German Foreign Minister Guido Westerwelle pledged Tuesday further investment and aid for Tunisia if it stays on track in turning its Arab Spring revolution into a democratic success story.
Westerwelle, representing Europe's top economy, was the first Western minister to meet Prime Minister Ali Larayedh since the moderate Islamist took office on Thursday amid continued unrest in the north African country.
"Violence, extremists and fanatics must not form the image of Tunisia but rather respect, democracy, the rule of law and tolerance and we want to help," Westerwelle told reporters.
"I am not here to give ultimatums but to express friendship, solidarity and support. But it is obvious -- the more stable, reliable and democratic the development of the country, the easier it will be for European and German investments to come to Tunisia."
Tunisian Foreign Minister Othmane Jarandi said the country sought "economic support from its friends" because its needs were "very urgent and extensive".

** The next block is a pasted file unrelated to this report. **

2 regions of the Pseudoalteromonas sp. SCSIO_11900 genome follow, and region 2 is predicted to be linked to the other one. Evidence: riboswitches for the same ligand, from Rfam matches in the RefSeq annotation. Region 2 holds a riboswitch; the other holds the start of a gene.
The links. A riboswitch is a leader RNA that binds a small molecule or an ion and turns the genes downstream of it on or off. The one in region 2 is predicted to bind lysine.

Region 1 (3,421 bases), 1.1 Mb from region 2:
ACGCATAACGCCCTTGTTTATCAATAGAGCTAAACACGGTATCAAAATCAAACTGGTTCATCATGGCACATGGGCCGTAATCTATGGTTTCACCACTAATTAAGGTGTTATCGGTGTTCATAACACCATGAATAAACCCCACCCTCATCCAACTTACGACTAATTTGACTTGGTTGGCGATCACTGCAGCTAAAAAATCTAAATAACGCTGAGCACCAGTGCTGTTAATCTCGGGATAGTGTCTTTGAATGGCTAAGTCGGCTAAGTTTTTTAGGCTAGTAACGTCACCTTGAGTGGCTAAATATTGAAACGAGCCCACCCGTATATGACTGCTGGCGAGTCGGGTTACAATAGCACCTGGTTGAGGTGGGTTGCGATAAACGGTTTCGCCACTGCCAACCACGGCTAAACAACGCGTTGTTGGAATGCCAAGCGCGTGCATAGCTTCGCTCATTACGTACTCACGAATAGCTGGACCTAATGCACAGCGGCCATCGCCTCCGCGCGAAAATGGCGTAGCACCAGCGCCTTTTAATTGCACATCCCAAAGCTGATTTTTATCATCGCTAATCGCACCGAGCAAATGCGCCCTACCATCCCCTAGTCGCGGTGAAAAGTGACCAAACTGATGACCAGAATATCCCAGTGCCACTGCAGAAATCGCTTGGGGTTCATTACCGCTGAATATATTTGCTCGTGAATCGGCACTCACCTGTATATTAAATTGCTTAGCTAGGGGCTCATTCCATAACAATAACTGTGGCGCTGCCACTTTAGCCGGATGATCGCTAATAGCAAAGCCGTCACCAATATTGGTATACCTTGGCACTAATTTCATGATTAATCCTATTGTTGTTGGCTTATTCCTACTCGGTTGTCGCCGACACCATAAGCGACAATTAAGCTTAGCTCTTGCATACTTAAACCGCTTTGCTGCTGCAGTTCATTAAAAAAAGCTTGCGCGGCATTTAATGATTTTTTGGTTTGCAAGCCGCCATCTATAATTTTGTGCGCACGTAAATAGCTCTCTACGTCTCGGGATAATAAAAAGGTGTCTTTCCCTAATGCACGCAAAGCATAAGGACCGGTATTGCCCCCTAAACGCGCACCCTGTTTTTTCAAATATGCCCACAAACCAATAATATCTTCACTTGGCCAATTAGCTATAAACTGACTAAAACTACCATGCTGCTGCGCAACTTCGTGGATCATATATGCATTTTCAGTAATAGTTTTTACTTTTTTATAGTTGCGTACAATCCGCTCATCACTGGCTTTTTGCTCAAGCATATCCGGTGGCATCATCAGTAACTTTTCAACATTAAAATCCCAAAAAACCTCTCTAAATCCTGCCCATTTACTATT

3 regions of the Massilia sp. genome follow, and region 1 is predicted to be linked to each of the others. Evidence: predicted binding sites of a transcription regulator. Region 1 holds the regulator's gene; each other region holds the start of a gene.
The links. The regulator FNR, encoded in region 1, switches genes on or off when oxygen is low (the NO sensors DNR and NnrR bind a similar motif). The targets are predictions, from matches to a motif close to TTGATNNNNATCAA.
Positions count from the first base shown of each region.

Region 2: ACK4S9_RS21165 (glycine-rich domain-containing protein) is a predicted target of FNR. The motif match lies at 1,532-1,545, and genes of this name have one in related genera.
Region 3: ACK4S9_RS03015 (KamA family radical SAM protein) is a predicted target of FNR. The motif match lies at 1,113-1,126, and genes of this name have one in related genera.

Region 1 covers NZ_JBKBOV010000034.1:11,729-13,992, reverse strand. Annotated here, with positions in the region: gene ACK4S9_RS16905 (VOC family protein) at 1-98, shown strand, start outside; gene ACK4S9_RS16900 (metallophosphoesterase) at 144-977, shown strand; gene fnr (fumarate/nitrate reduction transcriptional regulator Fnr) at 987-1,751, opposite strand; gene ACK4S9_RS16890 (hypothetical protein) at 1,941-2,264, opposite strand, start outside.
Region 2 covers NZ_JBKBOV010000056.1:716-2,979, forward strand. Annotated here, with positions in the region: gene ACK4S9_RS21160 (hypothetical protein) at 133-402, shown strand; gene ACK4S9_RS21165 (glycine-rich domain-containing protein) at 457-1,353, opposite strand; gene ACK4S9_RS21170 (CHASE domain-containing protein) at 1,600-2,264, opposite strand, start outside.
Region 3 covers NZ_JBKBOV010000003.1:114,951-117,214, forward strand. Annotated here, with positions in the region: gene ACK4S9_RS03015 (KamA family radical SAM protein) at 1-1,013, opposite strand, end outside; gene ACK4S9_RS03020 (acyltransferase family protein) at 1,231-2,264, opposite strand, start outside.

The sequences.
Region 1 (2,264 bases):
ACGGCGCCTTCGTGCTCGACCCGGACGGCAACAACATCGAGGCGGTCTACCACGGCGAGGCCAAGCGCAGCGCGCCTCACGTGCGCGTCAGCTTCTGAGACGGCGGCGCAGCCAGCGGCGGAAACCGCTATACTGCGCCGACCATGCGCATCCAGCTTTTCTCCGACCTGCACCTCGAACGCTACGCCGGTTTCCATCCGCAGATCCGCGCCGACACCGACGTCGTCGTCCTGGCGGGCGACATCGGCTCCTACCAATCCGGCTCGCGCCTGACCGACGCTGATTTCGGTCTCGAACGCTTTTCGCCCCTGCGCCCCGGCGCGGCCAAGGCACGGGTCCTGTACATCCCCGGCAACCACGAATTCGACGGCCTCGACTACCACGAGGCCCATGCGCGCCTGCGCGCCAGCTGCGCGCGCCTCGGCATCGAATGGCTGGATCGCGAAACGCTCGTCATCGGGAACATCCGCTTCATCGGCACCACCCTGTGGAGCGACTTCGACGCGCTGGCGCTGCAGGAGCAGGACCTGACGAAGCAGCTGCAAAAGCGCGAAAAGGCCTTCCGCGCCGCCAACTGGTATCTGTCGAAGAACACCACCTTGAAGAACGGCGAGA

He said he hoped Germany's backing would send a message to "other friendly countries" to trust and support the new government "in this important phase".
Tunisia, the first Arab Spring country to experience regime change, in January 2011, was plunged into turmoil last month by the murder of leftist opposition leader Chokri Belaid, an outspoken critic of the ruling Islamists.
Belaid's assassination deepened a political crisis in the country two years after ex-dictator Zine El Abidine Ben Ali was toppled in a popular uprising that touched off revolutions throughout the region.
Larayedh, who leads an uneasy coalition between the Islamists and two secular parties, has pledged to end the upheaval this year by adopting a new constitution, organising elections, creating conditions for a revival of the economy and restoring security.